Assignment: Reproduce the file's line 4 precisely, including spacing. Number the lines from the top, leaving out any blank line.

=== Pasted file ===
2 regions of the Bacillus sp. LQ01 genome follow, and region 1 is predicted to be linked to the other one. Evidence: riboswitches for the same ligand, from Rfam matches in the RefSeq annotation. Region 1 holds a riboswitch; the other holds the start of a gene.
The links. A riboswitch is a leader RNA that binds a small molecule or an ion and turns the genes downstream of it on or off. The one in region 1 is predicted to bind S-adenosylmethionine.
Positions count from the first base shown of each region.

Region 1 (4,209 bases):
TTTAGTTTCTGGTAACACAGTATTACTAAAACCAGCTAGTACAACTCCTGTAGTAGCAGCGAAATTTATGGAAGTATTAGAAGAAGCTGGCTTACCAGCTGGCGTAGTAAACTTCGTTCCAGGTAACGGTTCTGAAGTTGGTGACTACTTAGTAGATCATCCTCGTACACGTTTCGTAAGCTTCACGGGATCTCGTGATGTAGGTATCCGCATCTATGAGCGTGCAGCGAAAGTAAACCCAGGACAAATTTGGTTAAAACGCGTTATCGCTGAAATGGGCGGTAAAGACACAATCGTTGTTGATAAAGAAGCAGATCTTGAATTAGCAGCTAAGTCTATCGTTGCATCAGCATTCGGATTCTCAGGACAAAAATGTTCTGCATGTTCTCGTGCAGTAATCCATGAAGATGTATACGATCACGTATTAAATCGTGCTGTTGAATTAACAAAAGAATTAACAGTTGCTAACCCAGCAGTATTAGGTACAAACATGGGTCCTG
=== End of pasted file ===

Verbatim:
Region 1 (4,209 bases):